Robin Sachs is an excellent narrator as he provides just the right touch of menace in his voices he describes the goings-on of the gang.
Some Holmes aficionados may be a bit offended by Sherlock's attitude to all this (reported indirectly), but I found this to be a very entertaining tale, and will be happy to download the sequel when it becomes available.
I found this book a terrible disappointment. It was slow, dull, and completely uninteresting. I cared not a wit for the characters and found it an extremely difficult chore to stick with it to the end. I was convinced by the listener review to give it a try, but that writers opinion is, as it turns out, quite different from mine. I cannot recommend it at all. On any level. I consider this one of the biggest 'waste of a credit' in my Audible experience. Sorry to be so negative, but there you are.
This is simply one of the very best Audible books I've yet listened to. Miller's prose and Douglas's narration are unsurpassed. I've read several books based on Homer's works, but this is the only one I can think of that I'd recommend to everyone and anyone. Yes, the details of the intimacy between the two men made me feel a little uncomfortable, but that tells you more about me than it does about the book. (All you macho guys that are afraid others will think you're gay because you listened to this book just pretend that you fast forwarded passed 'those' parts). The details of the violence of the battles made me feel even more uncomfortable, but I survived them as well. Knowing all but the details of how it was to end did not spoil a single minute. The story was moving, believable, and made me wish for more. I give this five stars only because I cannot give it six. A must listen. An absolute must.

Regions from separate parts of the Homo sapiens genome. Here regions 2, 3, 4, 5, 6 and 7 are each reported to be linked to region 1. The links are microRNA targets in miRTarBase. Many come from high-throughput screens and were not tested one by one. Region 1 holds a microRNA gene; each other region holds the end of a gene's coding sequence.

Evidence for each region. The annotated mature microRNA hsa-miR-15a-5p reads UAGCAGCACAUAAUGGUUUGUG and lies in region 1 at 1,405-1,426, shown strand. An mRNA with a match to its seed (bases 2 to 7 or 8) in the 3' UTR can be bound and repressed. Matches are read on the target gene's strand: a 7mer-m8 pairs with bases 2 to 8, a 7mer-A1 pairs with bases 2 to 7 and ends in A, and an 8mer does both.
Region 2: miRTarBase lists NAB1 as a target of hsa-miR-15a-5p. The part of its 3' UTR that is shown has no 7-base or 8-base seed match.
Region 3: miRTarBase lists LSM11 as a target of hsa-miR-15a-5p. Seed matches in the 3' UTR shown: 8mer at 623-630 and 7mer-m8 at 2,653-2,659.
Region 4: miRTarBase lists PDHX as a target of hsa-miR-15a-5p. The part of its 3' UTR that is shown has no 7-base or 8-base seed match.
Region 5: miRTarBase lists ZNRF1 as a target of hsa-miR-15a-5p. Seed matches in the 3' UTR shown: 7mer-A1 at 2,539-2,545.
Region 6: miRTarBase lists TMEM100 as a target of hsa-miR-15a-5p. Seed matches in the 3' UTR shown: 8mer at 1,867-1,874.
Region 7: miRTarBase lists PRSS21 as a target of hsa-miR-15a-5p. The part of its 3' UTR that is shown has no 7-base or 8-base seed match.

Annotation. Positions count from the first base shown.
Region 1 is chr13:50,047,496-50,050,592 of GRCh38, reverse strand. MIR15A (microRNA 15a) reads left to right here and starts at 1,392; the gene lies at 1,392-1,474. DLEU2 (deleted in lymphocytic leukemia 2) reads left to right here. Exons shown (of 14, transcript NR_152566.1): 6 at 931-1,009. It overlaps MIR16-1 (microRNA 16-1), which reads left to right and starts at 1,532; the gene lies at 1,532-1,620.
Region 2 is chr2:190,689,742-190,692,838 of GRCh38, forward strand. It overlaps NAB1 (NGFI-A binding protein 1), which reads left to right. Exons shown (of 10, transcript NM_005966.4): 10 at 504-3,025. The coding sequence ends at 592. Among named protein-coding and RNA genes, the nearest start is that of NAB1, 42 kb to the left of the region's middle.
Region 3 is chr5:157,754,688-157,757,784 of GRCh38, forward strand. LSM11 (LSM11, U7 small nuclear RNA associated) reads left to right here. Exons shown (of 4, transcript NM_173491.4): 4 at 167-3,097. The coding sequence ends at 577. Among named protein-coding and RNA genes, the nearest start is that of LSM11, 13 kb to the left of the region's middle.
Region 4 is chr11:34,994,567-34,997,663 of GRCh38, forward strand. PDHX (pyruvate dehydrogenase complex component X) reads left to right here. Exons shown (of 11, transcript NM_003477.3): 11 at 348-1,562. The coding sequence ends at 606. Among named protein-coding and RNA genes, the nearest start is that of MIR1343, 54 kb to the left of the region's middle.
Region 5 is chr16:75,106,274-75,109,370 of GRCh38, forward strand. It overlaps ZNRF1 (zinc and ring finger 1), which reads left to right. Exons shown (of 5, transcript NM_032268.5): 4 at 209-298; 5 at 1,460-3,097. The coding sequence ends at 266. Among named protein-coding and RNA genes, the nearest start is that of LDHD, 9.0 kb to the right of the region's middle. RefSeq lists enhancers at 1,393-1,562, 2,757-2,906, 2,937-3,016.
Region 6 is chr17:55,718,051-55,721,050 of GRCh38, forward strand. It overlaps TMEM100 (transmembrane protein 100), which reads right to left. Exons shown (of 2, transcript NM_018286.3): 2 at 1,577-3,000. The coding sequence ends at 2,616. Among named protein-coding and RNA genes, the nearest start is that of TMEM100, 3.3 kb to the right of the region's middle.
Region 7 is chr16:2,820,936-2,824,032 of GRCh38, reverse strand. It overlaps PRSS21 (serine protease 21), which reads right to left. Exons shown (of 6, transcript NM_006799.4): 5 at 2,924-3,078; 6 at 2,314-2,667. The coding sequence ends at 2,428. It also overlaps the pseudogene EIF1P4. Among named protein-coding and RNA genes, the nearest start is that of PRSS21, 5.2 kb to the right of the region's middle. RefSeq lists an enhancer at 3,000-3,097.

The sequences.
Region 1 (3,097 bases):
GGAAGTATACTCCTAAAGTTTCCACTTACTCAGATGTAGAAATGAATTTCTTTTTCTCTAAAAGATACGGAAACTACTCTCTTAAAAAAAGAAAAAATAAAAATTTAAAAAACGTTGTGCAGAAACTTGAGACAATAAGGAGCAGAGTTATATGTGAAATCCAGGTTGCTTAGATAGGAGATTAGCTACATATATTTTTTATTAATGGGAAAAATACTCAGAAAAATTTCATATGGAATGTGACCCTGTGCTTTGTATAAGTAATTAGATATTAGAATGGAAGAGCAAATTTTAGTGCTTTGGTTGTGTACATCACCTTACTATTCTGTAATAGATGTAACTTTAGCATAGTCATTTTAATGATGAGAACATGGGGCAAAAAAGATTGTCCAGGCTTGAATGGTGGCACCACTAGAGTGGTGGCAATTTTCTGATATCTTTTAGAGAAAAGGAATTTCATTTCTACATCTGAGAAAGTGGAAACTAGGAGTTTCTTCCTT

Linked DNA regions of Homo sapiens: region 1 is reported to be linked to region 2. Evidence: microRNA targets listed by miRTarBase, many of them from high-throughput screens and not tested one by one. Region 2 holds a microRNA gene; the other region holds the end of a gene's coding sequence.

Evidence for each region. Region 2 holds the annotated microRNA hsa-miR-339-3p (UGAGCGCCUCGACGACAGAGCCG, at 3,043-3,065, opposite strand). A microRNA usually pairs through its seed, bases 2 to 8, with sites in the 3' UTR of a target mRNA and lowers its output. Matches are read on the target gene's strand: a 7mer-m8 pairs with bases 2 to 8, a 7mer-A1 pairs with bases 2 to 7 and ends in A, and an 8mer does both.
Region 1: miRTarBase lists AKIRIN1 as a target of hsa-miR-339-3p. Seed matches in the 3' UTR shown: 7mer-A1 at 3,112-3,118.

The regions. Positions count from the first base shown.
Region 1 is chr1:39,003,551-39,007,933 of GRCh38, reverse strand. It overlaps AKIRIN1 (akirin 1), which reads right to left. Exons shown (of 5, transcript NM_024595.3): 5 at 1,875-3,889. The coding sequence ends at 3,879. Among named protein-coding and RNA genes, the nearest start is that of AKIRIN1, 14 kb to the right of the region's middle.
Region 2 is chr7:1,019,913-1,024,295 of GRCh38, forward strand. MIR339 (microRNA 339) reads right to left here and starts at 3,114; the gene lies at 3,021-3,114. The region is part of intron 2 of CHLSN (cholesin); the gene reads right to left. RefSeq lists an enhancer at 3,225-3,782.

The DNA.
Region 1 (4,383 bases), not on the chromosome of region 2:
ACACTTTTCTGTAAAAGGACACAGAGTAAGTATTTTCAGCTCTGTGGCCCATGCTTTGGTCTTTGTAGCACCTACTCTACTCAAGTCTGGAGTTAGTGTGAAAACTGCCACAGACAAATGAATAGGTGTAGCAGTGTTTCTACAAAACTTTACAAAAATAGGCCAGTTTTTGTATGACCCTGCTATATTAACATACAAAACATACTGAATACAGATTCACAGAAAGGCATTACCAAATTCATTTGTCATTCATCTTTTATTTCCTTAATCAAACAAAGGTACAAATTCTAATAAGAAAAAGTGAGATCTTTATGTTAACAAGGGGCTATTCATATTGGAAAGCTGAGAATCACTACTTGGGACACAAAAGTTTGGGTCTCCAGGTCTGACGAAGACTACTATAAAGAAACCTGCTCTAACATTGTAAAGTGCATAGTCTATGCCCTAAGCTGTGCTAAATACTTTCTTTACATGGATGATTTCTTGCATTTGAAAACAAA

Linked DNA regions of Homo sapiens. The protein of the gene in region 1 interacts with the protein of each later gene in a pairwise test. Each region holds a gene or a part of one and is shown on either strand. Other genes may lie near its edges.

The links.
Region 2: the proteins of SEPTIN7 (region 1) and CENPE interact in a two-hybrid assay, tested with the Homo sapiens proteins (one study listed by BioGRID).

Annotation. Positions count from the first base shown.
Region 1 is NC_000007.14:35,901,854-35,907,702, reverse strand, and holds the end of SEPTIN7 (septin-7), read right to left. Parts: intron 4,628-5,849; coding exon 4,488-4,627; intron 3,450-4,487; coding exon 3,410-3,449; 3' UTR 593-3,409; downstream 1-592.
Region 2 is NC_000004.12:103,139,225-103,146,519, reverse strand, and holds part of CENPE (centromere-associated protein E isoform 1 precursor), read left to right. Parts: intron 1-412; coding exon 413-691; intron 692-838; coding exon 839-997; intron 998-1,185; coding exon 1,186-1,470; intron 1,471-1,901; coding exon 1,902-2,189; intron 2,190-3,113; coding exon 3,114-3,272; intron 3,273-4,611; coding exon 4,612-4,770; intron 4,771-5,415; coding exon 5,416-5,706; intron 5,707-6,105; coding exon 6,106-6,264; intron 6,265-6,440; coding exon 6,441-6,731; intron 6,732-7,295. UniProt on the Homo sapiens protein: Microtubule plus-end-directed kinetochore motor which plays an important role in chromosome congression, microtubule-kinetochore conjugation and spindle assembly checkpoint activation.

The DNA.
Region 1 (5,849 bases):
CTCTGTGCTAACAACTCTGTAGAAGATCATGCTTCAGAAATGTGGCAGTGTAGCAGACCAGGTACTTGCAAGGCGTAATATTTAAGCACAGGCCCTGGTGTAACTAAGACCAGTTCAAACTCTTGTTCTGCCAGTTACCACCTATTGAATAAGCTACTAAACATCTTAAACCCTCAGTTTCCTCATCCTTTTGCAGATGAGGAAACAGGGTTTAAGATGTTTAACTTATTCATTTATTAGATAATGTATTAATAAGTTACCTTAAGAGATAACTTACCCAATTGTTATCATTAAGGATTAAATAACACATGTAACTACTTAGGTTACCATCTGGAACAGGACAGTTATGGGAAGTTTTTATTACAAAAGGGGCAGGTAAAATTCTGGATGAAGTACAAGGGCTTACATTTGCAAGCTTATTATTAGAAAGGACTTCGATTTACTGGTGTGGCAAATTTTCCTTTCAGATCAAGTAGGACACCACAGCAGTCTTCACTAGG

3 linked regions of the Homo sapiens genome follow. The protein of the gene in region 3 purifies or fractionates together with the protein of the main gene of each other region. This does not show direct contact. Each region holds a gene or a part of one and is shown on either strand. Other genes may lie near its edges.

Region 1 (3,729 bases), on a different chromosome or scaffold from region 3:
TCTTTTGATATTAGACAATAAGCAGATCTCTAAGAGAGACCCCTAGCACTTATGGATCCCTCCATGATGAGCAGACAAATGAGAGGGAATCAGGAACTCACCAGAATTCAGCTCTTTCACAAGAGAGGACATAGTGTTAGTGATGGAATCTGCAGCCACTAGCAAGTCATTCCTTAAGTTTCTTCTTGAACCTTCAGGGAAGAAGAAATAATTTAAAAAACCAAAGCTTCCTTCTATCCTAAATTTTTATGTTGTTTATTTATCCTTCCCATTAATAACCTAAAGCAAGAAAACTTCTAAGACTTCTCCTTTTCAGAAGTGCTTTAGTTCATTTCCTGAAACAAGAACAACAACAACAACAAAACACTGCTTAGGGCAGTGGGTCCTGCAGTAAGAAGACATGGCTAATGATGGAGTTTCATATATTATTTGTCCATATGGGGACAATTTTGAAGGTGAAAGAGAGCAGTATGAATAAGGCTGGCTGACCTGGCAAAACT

'Vampyre' is an interesting story, one of the earliest vampire stories published. I listened to it just after I listened to 'Carmilla' to try to get the flow of the progression of the vampire tales. Carmilla is a better story, in my opinion. I found Vampyre a little too predictable, but then perhaps I'm spoiled from all the blood sucker books I've read (and movies I've seen) over the years. The big downfall, by far, is the narration of B.J. Harrison. His expression is very poor and his emphasis misplaced. I think he might do well with some childrens books, but I'm not even sure of that. I cannot recommend him at all. Since his is the only version of Vampyre available on Audible I suggest you read this story. I believe you will be better satisfied.